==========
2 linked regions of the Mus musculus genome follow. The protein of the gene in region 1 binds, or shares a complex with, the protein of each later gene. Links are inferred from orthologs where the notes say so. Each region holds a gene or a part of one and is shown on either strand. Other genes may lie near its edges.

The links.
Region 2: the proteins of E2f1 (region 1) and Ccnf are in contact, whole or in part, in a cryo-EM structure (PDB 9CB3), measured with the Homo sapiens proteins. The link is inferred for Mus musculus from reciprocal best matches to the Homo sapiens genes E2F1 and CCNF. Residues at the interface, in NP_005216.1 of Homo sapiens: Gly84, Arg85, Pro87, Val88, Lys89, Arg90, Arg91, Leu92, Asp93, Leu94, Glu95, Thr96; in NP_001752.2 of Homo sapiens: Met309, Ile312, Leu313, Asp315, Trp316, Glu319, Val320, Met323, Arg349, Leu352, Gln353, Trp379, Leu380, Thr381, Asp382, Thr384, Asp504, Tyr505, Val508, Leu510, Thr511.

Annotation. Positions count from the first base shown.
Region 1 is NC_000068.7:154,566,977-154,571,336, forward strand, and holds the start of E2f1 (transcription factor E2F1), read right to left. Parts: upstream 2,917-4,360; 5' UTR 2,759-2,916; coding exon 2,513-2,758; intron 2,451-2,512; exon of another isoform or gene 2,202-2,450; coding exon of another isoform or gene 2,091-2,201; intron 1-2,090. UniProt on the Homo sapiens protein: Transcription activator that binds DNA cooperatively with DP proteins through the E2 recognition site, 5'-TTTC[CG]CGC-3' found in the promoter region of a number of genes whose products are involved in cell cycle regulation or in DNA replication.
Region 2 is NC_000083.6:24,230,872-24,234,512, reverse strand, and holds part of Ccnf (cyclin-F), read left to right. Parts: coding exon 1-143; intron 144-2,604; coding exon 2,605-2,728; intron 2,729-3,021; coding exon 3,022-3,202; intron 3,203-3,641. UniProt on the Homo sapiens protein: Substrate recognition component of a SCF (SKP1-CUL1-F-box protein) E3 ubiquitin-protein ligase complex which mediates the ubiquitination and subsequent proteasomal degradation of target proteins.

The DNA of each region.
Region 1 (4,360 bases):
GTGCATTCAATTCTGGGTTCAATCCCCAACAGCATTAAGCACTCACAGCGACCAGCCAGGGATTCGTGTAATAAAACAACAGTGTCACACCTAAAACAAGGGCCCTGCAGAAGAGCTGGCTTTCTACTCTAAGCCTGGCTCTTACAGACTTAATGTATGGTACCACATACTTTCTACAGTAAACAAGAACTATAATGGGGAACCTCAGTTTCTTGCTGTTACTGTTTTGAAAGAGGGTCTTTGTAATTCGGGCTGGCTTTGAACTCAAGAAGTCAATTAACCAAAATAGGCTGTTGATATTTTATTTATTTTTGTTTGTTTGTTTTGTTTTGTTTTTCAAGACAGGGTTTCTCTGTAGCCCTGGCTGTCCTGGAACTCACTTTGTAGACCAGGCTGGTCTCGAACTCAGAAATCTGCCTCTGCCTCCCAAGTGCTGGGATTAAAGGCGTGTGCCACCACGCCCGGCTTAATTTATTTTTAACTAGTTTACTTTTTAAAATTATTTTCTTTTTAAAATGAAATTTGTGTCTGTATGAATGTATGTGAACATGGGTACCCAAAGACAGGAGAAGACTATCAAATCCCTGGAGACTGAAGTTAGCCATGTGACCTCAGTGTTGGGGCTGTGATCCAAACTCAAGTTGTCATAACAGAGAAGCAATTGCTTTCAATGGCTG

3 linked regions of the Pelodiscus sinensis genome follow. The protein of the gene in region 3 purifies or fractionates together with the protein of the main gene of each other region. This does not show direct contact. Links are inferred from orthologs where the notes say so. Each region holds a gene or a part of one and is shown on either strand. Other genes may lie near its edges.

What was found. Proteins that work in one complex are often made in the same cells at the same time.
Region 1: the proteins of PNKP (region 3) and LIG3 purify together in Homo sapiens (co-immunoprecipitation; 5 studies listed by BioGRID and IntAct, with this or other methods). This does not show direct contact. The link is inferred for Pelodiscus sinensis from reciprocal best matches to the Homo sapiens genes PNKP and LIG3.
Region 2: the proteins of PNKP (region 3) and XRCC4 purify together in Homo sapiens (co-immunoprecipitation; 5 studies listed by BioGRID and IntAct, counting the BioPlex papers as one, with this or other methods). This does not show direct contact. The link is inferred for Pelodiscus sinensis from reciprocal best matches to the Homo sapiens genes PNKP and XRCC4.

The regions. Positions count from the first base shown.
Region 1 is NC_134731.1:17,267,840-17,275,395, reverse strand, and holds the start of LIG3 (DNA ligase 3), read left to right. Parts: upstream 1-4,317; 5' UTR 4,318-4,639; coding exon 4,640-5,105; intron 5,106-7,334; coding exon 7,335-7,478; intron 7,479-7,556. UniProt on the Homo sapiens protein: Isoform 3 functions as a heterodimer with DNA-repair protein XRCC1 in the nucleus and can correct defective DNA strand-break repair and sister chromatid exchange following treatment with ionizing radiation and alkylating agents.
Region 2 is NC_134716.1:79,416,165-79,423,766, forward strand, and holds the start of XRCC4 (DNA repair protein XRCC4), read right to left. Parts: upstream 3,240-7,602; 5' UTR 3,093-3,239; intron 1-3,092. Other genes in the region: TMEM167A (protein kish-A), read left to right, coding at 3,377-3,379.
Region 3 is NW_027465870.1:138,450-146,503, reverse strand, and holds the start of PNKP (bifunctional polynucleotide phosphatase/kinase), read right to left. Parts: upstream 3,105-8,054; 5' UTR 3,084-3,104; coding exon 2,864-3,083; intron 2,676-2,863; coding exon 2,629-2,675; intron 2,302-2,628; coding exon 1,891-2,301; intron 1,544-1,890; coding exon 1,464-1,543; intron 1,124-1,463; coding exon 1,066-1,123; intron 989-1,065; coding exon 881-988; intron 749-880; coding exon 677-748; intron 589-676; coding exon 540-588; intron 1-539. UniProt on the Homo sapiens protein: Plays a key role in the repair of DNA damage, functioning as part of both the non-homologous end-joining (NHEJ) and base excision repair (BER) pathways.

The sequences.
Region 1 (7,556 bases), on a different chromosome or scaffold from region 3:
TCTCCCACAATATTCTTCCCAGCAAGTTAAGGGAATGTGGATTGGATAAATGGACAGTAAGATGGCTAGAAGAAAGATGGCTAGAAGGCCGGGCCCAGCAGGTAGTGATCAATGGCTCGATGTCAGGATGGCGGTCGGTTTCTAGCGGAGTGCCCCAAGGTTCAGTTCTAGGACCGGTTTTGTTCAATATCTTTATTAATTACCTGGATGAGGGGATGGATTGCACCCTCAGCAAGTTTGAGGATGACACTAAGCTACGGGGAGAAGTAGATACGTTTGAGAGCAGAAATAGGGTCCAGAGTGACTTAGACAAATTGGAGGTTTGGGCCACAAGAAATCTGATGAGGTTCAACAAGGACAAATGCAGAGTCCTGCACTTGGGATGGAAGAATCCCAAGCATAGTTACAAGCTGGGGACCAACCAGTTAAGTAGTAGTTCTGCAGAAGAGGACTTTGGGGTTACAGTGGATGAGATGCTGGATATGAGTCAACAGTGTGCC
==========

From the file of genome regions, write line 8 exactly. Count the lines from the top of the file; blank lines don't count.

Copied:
Region 1 (4,360 bases):